I spent my first evening visiting Svaneti in Mestia simply walking around the town, avoiding cows, and breathing the crisp mountain air. I got a good view of many Svan towers on my way, and even found an old ruined church right at the far edge of the town.
As I wasn’t feeling too confident about going hiking alone in such a remote wilderness, I opted to spend my one full day in Svaneti taking a day trip to Ushguli, a remote settlement relatively near to Mestia. When there is less snow around, many people spend four days hiking in Svaneti between Mestia and Ushguli, stopping at guesthouses along the route. I heard from one traveller I met that the road is also hitch-hike-able, with guesthouses in Ushguli making an overnight excursion feasible.
I was very kindly invited by the two girls who I met on the bus to join them in sharing the cost of a driver for the next day, and I’m very glad that I chose to accept. The stunning scenery, and the sun shining on the melting snow, lessened the scariness of riding there in such an unsuitable car, but that’s another story!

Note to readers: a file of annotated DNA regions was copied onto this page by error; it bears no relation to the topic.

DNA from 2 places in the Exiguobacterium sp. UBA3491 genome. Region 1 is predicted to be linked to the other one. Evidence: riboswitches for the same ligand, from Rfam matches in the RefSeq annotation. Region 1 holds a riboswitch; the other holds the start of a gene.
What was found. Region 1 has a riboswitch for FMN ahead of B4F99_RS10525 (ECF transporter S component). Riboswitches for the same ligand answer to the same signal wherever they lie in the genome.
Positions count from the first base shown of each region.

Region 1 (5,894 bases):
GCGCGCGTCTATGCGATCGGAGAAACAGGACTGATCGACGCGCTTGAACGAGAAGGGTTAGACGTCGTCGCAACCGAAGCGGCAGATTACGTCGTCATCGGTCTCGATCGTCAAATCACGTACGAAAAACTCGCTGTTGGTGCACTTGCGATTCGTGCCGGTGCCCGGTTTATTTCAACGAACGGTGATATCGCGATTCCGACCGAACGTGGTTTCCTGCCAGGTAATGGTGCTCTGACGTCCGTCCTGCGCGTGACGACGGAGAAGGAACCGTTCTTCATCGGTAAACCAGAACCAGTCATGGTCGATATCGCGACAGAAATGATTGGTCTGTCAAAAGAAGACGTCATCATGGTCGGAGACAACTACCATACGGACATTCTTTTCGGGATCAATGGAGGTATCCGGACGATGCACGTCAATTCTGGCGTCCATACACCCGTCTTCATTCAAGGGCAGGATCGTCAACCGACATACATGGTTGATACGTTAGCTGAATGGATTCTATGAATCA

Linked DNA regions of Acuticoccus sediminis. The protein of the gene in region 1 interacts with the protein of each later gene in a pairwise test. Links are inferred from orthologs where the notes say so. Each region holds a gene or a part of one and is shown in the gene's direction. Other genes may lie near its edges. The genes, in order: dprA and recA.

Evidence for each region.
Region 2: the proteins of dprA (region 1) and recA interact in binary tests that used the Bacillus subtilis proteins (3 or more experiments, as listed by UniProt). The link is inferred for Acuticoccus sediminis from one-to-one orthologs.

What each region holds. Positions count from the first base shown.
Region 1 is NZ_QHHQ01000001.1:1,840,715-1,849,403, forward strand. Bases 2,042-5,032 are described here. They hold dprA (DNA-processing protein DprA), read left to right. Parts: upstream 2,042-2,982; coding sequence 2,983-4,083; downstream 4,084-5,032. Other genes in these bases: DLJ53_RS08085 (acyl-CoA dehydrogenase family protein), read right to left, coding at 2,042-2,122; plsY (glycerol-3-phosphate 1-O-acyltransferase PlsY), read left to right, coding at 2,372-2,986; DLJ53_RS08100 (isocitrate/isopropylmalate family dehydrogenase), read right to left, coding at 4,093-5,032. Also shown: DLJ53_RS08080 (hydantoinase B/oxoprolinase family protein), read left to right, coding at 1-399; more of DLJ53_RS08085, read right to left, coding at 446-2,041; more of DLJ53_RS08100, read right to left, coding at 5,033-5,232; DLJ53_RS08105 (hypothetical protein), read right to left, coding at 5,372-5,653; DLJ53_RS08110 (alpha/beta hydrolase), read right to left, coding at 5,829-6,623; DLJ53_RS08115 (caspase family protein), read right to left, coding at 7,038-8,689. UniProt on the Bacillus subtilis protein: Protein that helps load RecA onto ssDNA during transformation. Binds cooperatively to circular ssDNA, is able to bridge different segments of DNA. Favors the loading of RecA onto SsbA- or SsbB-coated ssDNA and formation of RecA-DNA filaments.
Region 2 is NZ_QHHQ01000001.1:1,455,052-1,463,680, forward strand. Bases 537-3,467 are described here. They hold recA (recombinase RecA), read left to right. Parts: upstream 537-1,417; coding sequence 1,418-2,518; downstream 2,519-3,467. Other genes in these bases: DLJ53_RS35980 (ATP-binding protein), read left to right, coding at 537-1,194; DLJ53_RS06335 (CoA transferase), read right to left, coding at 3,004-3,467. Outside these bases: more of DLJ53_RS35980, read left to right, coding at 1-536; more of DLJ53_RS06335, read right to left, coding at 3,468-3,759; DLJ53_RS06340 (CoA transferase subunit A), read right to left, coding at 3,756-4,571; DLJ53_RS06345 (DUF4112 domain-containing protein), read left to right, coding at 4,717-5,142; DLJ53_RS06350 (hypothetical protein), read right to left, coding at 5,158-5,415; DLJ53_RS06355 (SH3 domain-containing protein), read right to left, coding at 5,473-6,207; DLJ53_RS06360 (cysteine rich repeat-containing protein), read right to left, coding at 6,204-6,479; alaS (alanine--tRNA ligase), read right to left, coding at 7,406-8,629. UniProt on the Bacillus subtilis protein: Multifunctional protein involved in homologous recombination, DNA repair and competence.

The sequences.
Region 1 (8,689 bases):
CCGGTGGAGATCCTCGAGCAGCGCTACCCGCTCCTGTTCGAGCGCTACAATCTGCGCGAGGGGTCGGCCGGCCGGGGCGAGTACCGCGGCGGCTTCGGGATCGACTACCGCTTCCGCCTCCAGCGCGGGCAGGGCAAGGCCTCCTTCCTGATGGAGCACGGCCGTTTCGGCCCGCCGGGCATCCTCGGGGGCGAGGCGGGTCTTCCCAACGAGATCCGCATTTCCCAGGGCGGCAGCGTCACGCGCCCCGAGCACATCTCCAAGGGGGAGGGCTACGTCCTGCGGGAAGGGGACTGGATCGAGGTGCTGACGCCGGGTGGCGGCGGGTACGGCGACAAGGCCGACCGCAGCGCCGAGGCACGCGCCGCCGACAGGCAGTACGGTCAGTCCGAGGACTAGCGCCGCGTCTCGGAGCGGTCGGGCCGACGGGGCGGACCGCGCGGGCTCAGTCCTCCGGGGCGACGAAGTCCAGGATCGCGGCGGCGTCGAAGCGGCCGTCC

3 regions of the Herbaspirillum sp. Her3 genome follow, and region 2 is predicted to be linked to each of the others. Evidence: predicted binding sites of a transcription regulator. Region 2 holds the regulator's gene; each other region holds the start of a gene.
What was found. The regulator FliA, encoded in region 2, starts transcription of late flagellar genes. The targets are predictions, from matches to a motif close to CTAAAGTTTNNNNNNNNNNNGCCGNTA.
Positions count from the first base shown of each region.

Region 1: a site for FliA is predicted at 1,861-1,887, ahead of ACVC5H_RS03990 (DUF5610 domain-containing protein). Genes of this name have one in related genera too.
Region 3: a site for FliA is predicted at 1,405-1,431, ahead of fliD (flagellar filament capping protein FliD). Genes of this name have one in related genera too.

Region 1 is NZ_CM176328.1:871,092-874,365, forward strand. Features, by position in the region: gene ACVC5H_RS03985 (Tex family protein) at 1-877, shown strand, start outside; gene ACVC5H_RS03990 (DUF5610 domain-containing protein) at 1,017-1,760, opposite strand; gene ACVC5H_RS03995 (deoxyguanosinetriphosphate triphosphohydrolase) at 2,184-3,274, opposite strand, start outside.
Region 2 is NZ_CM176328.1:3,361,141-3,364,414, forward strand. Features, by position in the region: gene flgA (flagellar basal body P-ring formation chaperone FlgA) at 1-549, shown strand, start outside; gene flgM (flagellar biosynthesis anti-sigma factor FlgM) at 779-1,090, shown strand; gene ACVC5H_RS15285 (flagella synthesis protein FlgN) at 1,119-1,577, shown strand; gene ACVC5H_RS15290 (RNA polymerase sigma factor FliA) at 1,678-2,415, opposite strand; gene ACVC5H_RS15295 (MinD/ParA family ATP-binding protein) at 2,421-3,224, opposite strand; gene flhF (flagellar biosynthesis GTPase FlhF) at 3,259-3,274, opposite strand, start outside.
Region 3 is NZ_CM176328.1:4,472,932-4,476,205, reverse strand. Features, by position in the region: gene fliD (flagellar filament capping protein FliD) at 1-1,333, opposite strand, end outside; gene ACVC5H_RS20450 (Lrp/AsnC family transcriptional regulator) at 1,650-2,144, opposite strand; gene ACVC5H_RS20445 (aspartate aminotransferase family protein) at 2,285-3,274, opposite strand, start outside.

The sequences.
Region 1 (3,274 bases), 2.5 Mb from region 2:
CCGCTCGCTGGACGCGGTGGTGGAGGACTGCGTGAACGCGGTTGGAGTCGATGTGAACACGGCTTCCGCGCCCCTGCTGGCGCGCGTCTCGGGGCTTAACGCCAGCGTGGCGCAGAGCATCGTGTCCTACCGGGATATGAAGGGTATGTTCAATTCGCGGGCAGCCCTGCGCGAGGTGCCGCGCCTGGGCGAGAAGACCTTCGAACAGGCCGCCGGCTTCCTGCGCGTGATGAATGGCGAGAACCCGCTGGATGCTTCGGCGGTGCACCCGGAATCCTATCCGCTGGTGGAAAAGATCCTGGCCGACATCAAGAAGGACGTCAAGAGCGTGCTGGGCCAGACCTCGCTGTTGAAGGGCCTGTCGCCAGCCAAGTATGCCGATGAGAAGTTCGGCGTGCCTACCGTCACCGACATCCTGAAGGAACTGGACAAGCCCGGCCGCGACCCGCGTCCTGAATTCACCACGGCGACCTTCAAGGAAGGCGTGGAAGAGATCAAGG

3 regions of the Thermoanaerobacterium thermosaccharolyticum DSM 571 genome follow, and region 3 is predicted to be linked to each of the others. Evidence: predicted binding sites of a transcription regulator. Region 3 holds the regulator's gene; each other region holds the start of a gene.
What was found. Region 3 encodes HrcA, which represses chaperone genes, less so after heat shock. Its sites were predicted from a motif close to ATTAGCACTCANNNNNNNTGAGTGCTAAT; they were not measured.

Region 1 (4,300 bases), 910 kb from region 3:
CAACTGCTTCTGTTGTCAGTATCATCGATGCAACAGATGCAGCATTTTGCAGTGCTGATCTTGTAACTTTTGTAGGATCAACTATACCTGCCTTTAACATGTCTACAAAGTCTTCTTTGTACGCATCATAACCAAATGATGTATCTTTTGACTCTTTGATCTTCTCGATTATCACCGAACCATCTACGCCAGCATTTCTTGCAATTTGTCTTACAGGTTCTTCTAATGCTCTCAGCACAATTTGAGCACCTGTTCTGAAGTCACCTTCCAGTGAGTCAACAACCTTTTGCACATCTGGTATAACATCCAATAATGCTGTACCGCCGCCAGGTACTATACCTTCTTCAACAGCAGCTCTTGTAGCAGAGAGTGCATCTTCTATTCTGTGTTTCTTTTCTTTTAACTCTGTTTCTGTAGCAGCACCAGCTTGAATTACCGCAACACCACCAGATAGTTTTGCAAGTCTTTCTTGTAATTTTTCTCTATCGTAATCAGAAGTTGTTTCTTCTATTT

In about two hours, we arrived in Ushguli. A UNESCO World Heritage site, Ushguli is one of the highest inhabited settlements in Europe, and its lack of proper roads makes it feel very remote. Knee-deep snow drifts were still piled everywhere, making trudging through extremely challenging, but the village gave a unique insight into an old-fashioned way of life.
Being Easter, we hardly saw another soul, or any signs of human life, in Ushguli, and we only found one coffee shop that was (probably unofficially) open.They greeted us warmly anyway, and their tables were piled high with prepared food for the later festivities!
Written by: mywanderlust.pl